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The forgotten forest long known as Lake Charlotte Nature Preserve stands to become one of Atlanta’s largest public parks, an archaeological treasure trove, and a model for urban forestland preservation.
Sound-activated light installations. Arched, beveled ceilings. A BeltLine-facing patio. Ryan Gravel wants to get Atlantans talking, and these elements of his futuristic restaurant and bar are just the start. Designed to drive ideas and conversation, Aftercar will open in the basement of the Telephone Factory lofts in late 2019.
With tax dollars rolling in, city and MARTA officials are having to prioritize their transit wish list. And to the dismay of the BeltLine’s creator, Ryan Gravel, it’s looking like light rail along the loop may be sacrificed on the altar of expediency and cost. We broke down what's happening right now with transit along the BeltLine.
On Thursday, Atlanta Mayor Keisha Lance Bottoms will announce that the city and Atlanta BeltLine Inc. have struck a $25.8 million deal with CSX to purchase the 4.5-mile segment that will become the BeltLine Southside Trail. The unused railroad corridor stretches past Grant Park and Chosewood Park and, once the construction of a bike path is complete, will connect the Westside and Eastside Trails.
Need a little holiday shopping inspiration? We asked 9 stylish Atlantans for the one item they’re hoping to get this season, from fancy crystal-infused water bottles to pup portraits.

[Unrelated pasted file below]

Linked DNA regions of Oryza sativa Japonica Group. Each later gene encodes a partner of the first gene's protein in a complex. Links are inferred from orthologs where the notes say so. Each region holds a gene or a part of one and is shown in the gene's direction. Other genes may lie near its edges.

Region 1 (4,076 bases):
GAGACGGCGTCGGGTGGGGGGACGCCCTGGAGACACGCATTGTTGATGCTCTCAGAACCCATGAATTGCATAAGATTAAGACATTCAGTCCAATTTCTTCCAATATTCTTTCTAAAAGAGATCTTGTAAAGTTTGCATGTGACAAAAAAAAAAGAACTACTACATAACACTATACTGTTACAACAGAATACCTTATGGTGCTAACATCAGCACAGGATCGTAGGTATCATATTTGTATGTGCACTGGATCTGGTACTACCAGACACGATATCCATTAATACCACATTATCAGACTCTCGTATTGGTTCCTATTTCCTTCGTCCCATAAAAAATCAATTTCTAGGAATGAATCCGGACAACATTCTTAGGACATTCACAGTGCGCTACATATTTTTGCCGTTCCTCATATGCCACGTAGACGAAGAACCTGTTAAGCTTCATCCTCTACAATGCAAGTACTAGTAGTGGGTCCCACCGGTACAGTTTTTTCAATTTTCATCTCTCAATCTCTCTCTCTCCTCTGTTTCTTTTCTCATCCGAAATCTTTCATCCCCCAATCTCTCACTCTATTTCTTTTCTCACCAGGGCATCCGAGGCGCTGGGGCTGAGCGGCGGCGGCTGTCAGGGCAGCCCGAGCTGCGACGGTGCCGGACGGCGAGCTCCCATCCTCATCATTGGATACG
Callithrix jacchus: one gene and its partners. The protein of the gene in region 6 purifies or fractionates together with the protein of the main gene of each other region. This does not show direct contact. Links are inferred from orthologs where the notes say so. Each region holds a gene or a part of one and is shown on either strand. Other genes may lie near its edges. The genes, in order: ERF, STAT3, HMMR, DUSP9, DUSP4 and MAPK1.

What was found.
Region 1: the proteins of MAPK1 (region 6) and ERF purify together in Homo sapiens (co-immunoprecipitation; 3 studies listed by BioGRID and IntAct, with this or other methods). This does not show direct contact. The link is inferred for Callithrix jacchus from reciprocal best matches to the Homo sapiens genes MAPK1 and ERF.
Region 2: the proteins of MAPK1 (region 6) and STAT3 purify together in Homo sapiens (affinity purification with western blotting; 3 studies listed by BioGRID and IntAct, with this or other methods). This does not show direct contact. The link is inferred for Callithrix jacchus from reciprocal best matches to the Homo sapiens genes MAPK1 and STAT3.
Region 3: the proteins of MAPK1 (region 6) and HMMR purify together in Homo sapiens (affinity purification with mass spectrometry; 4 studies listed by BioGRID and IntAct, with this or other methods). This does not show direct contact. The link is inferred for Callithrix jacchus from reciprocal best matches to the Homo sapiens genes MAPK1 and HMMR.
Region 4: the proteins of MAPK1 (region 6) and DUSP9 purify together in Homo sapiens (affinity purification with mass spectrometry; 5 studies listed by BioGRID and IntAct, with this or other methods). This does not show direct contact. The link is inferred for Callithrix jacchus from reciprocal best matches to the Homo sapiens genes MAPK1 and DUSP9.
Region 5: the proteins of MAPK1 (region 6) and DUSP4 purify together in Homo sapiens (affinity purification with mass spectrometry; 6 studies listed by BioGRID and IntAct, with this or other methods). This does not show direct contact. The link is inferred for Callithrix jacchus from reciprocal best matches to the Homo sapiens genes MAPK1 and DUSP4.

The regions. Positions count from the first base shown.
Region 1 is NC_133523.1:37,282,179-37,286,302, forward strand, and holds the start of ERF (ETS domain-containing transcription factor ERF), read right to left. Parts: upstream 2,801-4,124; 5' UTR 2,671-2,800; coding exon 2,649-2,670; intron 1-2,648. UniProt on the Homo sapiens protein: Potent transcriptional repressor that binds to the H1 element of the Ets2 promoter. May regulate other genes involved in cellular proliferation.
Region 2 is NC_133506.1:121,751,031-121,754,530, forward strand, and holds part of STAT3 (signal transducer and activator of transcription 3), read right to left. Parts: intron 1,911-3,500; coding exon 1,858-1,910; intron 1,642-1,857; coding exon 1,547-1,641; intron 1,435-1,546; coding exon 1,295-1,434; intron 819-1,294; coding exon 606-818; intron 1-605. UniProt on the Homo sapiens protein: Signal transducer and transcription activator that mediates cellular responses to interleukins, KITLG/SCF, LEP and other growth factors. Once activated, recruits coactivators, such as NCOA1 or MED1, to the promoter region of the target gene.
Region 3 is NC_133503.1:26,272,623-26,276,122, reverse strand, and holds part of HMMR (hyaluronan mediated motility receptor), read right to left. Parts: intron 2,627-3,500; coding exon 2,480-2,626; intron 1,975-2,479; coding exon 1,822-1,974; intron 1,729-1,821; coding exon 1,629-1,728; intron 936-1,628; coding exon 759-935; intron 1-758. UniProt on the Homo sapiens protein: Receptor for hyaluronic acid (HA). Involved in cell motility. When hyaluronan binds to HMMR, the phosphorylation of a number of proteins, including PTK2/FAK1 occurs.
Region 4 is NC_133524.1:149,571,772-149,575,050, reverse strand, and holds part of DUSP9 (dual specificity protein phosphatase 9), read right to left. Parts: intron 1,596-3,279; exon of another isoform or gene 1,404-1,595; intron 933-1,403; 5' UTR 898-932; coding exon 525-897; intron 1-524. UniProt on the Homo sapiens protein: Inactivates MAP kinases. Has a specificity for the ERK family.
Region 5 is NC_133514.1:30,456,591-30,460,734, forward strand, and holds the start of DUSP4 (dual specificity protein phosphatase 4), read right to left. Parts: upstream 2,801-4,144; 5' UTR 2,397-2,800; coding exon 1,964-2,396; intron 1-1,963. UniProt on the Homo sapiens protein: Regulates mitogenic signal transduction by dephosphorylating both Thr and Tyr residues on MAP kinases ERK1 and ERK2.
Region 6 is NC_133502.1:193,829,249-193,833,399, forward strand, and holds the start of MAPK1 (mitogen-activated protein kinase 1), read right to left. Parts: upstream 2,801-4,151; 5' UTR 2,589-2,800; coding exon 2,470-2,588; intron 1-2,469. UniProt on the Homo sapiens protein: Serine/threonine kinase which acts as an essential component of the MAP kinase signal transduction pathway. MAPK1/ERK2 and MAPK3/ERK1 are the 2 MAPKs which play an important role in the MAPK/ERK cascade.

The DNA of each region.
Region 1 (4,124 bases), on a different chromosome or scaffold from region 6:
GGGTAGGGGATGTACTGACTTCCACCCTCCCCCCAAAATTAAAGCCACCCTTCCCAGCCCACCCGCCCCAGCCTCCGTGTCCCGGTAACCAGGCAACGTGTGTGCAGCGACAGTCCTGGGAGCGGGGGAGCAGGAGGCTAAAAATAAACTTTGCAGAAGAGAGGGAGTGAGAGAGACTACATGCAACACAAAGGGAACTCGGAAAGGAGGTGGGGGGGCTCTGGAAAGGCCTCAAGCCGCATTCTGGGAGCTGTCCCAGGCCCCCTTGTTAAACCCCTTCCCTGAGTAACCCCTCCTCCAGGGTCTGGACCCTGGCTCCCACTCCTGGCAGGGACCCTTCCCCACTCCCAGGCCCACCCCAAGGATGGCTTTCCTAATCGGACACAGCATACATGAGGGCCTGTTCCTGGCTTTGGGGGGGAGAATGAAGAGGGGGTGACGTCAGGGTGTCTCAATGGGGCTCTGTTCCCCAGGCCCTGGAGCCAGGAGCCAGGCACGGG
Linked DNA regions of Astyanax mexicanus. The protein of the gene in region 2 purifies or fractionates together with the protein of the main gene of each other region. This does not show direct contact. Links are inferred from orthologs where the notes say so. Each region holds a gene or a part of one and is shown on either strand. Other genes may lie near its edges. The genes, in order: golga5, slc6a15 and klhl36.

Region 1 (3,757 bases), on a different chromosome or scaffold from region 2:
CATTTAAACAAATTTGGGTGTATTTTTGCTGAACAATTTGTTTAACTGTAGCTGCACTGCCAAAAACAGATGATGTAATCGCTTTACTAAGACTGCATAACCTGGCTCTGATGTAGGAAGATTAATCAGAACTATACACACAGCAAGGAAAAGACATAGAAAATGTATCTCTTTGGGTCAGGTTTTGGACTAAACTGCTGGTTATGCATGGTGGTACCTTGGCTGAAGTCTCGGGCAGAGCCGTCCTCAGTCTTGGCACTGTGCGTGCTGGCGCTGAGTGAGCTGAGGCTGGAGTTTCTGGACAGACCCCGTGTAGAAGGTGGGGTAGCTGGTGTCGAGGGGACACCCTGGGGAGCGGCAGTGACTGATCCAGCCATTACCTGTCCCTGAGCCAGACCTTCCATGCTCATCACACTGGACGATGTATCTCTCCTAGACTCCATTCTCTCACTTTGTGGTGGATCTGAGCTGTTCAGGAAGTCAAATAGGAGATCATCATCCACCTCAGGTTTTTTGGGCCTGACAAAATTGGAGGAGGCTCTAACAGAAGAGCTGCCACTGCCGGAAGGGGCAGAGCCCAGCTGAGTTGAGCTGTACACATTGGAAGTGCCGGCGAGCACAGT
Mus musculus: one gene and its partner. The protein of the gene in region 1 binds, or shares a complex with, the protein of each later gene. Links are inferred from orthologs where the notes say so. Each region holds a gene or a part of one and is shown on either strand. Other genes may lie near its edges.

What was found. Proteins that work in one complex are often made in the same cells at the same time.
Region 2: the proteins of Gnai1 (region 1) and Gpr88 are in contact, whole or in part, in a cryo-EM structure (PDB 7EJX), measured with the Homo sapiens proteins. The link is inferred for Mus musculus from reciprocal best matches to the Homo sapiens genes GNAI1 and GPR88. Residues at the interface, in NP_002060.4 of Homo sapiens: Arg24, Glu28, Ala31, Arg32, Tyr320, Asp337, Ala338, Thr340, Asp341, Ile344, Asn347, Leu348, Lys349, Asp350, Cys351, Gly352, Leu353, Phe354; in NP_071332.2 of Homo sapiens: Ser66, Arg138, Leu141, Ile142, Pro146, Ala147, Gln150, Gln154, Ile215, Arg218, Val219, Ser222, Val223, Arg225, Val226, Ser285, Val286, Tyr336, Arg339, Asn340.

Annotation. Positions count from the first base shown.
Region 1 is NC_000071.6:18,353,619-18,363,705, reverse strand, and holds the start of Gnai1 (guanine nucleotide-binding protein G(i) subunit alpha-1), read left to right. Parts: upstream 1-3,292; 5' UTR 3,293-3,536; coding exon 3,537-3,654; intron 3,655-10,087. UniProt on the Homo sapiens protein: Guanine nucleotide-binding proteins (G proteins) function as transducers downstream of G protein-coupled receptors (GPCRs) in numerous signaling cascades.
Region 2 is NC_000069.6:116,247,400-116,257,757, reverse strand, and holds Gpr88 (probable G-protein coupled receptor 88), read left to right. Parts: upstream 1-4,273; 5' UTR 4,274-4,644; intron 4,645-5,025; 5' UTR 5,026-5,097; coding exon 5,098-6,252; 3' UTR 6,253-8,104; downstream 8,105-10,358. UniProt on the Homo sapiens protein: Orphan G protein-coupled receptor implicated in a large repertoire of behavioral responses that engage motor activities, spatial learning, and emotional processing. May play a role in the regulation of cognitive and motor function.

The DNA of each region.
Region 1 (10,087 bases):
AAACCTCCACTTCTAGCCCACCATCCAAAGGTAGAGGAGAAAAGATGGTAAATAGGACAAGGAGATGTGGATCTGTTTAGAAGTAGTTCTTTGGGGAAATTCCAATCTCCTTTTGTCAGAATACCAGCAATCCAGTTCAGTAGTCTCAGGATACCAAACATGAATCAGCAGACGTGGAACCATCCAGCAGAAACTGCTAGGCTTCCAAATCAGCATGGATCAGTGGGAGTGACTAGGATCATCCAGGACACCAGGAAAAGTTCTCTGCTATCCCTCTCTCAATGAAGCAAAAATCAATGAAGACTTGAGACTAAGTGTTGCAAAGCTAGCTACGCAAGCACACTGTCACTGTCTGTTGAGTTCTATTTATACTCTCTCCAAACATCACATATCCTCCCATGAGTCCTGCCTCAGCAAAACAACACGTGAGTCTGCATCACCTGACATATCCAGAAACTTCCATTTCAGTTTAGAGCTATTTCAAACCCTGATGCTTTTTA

"Donald Duck," "Darth Vader," "Eat my shorts," "Migos," "LOL," "Someone who isn't a sell-out, please," and "Harambe." Atlantans like to get creative when they don't like their voting options.
Community Farmers Markets—a nonprofit network that likely includes at least one of your favorite Atlanta farmers markets—is hosting its inaugural Red Clay Soirée fundraising gala on Friday, November 10. The event will feature chefs from Kimball House, 8 Arm, the General Muir, Rising Sun, El Super Pan, and other favorite Atlanta restaurants.
“Atlanta has an opportunity over the next 25 years to completely shift [its] way of developing,” says Tim Keane. “But we will not be successful if we don’t have a design.”
When I was a kid, the full force of sprawl was not yet in effect. The roadways were not at capacity because the region was always building more of them.
What’s now a destination was, until very recently, trash and kudzu. And it’s not hyperbole to say it would be still if Ryan Gravel hadn’t decided in 1999 to write his Georgia Tech master’s thesis on how four different rail lines encircling the city could be strung together.
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